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21 April 2010

This is the book club thread More precisely, the one week late book club thread.


We were reading Flannery O'Connor's Wise Blood, and we were supposed to discuss it last week. I offer my sincere and heartfelt apologies, and I hope someone else read the novel too. I got sick and busy and didnt get a chance to listen to the lectures and frankly didnt quite know what to make of it.

About 50 pages into the novel I just kept thinking: who would want to write about these people. That feeling grew stronger as I went on. My only exposure to O'Conner had been to the short stories from a good man is hard to find and they read the same way to me, but over 20 pages it seems more like a beautiful sketch of something repellent. At length as was the case here, I found it challenging.

My edition has a collection of her letters in the back. As I was leafing through not writing anything about Wise Blood I noticed that the first letters (some of which were written on my block in New York, which is fun) are about the sale, or lack of sale of this novel. In writing to a potential publisher she says "The finished book, though I hope less angular, will be just as odd if not odder then the nine chapters you have now." To a friend she writes "I learned that nobody at [the publishing firm] liked the 108 pages but the ladies there particular had thought it unpleasant (which pleased me)."

I find myself in the place of the none-too-bright publishers, not sure what to make of this novel
I didnít read Hungerfords lectures until after I had read the book, and now slightly regret it. Hungerford is proposing, in a slightly maddening professorial way of just offering, three ways of getting a handle on this novel, O'Connor's own preferred religious interpretation, the novel as an artistic expression of southern culture (on the cusp of its critical examination and challenge) and as a product of a novelist raised in the New Criticism.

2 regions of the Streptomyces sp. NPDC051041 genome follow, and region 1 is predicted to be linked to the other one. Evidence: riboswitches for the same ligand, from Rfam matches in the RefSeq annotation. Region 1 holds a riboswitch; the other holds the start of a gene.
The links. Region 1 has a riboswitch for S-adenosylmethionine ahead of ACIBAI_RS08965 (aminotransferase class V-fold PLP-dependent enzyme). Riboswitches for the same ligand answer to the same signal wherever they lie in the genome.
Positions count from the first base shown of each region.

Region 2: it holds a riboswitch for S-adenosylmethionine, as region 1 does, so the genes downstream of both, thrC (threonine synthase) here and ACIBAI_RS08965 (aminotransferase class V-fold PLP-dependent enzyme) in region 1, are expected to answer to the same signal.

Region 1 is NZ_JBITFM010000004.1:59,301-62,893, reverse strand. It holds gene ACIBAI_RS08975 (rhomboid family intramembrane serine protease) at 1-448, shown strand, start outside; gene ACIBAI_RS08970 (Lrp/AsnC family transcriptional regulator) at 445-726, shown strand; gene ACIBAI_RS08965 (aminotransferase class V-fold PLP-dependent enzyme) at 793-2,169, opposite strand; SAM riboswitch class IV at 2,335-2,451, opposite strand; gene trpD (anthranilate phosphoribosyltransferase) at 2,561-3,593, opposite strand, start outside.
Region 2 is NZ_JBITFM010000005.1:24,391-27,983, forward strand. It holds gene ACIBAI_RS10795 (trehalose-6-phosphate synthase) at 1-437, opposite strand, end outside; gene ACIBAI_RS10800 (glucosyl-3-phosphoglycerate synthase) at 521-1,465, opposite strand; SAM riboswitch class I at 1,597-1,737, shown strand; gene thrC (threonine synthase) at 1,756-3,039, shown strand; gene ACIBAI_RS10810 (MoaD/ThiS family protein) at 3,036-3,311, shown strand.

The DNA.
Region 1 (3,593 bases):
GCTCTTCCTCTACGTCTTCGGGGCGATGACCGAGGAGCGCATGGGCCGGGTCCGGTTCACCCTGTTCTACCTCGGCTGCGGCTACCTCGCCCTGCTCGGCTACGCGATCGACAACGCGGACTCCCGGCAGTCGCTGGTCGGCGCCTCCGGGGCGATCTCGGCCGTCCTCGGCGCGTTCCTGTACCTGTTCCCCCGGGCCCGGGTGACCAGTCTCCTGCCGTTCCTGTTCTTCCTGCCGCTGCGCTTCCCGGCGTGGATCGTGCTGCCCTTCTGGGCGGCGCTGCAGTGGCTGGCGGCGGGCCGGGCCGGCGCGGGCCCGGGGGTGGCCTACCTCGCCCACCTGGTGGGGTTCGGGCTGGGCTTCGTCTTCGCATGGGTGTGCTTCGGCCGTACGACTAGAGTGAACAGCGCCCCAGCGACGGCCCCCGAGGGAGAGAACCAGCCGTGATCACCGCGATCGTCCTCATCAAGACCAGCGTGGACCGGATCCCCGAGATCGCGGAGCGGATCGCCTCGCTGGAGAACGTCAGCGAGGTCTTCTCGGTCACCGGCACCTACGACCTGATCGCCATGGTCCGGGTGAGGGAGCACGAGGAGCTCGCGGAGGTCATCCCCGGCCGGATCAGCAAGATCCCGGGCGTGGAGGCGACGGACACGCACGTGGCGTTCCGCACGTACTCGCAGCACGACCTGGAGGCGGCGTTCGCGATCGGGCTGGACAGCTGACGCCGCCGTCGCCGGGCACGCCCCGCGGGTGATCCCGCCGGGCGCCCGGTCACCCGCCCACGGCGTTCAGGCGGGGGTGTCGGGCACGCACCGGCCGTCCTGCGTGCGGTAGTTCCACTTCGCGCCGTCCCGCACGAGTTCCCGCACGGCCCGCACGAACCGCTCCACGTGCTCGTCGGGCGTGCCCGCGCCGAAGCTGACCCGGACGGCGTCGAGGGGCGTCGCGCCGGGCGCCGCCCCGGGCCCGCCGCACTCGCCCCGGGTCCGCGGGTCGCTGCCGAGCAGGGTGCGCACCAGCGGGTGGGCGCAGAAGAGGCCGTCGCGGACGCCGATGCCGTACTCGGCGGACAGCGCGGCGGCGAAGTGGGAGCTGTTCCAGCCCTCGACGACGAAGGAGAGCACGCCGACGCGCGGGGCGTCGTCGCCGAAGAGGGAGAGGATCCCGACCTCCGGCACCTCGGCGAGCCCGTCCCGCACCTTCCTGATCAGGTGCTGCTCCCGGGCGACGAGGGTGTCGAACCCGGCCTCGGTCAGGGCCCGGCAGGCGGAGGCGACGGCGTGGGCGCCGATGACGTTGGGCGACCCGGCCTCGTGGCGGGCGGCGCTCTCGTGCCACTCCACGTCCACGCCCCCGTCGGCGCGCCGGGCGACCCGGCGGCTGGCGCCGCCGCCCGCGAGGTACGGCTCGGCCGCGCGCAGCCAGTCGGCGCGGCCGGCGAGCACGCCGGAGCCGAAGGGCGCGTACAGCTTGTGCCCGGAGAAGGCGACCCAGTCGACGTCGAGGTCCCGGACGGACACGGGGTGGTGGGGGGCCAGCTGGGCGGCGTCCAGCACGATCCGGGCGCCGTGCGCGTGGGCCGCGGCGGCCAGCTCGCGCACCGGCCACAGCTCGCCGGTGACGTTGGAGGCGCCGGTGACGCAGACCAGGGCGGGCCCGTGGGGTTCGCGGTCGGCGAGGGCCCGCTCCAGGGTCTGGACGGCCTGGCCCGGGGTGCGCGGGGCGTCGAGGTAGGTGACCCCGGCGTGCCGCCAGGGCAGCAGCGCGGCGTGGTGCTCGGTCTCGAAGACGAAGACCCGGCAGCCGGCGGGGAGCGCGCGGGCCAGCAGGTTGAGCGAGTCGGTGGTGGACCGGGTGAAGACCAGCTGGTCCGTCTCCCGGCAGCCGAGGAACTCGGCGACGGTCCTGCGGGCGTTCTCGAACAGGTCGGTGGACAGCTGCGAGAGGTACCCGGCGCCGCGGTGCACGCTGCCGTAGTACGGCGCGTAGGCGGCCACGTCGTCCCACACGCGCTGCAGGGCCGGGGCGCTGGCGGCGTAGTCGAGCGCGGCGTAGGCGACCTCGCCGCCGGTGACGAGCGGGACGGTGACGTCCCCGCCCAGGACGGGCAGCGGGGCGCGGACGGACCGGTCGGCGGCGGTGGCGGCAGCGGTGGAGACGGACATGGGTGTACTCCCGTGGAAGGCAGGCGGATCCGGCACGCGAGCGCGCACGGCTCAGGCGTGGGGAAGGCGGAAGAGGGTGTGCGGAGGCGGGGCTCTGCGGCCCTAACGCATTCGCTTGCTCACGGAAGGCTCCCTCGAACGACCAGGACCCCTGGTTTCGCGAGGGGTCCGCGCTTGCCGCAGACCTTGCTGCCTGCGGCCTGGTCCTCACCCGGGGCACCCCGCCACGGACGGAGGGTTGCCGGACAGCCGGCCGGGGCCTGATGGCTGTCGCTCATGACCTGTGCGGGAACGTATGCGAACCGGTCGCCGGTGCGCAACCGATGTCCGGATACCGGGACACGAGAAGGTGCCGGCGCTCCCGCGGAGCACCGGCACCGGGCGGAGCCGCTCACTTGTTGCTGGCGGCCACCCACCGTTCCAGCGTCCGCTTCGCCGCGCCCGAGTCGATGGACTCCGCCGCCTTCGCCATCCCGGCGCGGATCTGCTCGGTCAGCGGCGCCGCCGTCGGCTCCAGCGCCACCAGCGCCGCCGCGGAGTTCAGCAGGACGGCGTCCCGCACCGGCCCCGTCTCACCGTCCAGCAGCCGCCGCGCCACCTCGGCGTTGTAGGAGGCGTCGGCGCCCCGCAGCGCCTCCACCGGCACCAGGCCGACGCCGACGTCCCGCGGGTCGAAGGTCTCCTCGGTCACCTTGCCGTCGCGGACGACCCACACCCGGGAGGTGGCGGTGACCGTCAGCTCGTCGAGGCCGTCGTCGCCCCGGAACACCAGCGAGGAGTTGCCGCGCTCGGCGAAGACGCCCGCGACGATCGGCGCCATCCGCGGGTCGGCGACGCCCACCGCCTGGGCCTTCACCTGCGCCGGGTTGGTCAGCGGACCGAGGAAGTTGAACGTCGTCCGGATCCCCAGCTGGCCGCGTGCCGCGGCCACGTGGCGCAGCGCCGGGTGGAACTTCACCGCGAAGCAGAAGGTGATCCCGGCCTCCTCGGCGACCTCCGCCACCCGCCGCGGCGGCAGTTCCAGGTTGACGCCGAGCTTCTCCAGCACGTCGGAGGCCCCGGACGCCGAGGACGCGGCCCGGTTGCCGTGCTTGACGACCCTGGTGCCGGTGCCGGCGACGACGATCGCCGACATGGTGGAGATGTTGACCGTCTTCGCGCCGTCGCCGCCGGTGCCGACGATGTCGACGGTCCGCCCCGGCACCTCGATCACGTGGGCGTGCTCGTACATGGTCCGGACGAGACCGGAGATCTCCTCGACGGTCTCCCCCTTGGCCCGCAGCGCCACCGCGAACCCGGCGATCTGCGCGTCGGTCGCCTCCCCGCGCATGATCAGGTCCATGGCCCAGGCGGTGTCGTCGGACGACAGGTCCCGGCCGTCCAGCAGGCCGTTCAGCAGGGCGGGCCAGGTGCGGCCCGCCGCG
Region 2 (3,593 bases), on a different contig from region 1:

The idea of the writer whose work is shaped by and for the New Criticism rings true to me. With persistent prodding I can see the formal beauty, of the work. But I still think, what was O'Connor's point in writing about these creations. If I understand correctly, she labored constantly for five years on this book, writing and rewriting.

So if we think that each and every word counts, what is she trying to do here. In her authors note O'Connor says "That belief in Christ is to some a matter of life and death has been a stumbling block for readers who would prefer to think it a matter of no great consequence. For them, Hazel Motes's integrity lies in his trying with such vigor to get rid of the ragged figure who moves from tree to tree in the back of his mind. For the author, Hazel's integrity lies in his not being able to do so. " If I thought all day I would not come up with "Integrity" to describe Hazel Motes. But is O'Connor saying that once infected with the Christ idea, no amount of sin will erase it?

I have one very specific question to my fellow readers: what was the point of the chapter on the train and the confrontations with the porter? On posing the question it occurs to me that Hazel is calling the porter home? Another of the images of being drawn home?

I am eager to hear what everyone (anyone) else thought of it.